More from Aero as Day 3 closes. Because of the number on display — and because several readers asked — this post will focus on electric propulsion in two distinct forms. Whatever you think about electric as a means of lifting aircraft aloft, escaping its approach appears impossible. Experimentation is happening in all quarters. The following review is far from exhaustive; many other examples could be found at Aero Friedrichshafen 2019. Most agree that batteries are the weak link in the chain and despite repeated promises of annual increases in energy density of 5-8%, it hasn’t happened over ten years I’ve followed this fairly closely. That does not preclude certain effective uses, for example, local area primary flight training or aerobatic flying. Yet flying cross country on batteries remains somewhere in the future. Nonetheless, projects abound and solutions may be upon us. Here’s what I saw today. Hybrid Power from Tecnam, Rotax, and Siemens — I had no choice but to drop big names because these three powerhouses are joining forces on a hybrid system.
Comco Ikarus GmbH
Phone: (01149) 7572-60080Hohentengen, -- 88367 - Germany
Comco Ikarus has a long history in Europe dating to the early 1990s. The company believes it is the largest supplier of flight school aircraft in Europe's largest economy, Germany. Their current development is a higher gross weight edition of the composite exterior C42. New U.S. representation could reignite sales of this sweet-flying, light-weight LSA.
Comco Ikarus has a long history in Europe dating to the early 1990s. The company believes it is the largest supplier of flight school aircraft in Europe’s largest economy, Germany. Their current development is a higher gross weight edition of the composite exterior C42. New U.S. representation could reignite sales of this sweet-flying, light-weight LSA.
|Empty weight||572 pounds|
|Gross weight||1,144 pounds 1|
|Wing area||134 square feet|
|Wing loading||9.3 pounds/square foot|
|Useful Load||572 pounds|
|Payload (with full fuel)||414 pounds|
|Cabin Interior||48 inches|
|Baggage area||hat rack|
|Notes:||1 Weight indicated by distributor after SP/LSA becomes final.|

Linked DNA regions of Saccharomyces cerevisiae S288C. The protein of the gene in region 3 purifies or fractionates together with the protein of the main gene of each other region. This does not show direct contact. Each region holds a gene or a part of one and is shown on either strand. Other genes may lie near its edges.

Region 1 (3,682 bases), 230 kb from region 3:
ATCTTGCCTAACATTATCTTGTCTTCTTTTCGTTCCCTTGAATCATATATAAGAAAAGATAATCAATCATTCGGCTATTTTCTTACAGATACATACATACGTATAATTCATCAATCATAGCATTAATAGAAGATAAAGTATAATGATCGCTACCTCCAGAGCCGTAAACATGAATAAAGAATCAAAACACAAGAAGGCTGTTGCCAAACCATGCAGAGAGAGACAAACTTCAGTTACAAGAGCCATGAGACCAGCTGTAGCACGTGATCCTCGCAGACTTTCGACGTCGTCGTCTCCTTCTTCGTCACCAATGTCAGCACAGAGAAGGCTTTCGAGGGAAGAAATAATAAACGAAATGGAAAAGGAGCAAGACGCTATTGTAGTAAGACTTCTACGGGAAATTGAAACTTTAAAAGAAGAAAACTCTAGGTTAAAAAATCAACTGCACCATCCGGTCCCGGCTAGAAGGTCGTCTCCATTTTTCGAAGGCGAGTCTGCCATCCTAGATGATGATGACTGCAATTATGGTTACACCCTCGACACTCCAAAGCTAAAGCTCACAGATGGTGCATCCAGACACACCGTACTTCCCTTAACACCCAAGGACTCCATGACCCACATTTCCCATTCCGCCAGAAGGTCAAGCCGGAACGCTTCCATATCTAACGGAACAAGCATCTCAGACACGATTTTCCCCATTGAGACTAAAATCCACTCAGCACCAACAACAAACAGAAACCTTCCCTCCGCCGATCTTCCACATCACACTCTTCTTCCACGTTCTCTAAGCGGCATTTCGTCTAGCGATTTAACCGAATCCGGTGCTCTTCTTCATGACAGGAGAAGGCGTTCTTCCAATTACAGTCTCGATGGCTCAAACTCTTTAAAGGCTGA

|Power loading||14.3 pounds/hp|
|Cruise speed||95 mph|
|Stall Speed||40 mph|
|Never exceed speed||118 mph|
|Rate of climb at gross||1,000 fpm|
|Takeoff distance at gross||320 feet|
|Landing distance at gross||350 feet|
|Range (powered)||600+ miles (6.5 hours)|
|Fuel Consumption||about 4.0 gph|
Germany’s most popular microlight flies to America Some readers and enthusiasts are excited about the proposed sport pilot/light-sport aircraft rule, while others have taken a wait-and-see approach. Virtually all recreational pilots are full of anticipation and questions. In the meantime, aircraft developers are also preparing. Of those aircraft likely to become new ready-to-fly light-sport aircraft (LSA), many hail from Europe because its microlight regulations are close to the expected definition of LSAs in the United States. Germany is home to many manufacturers that produce potential LSAs, including Comco Ikarus, makers of the C42 Ikarus. The company has produced more than 1,500 aircraft, of which more than 650 are the C42 model. It’s an aircraft that both general aviation and microlight pilots appreciate, noted by the fact that it is Germany’s best-selling microlight. Every year, the factory cranks out another 80 C42s. The design was first produced in 1996. Rather than follow the design of the company’s older C22, which looks like a Flightstar II SL in its Fastback version, the C42 started fresh.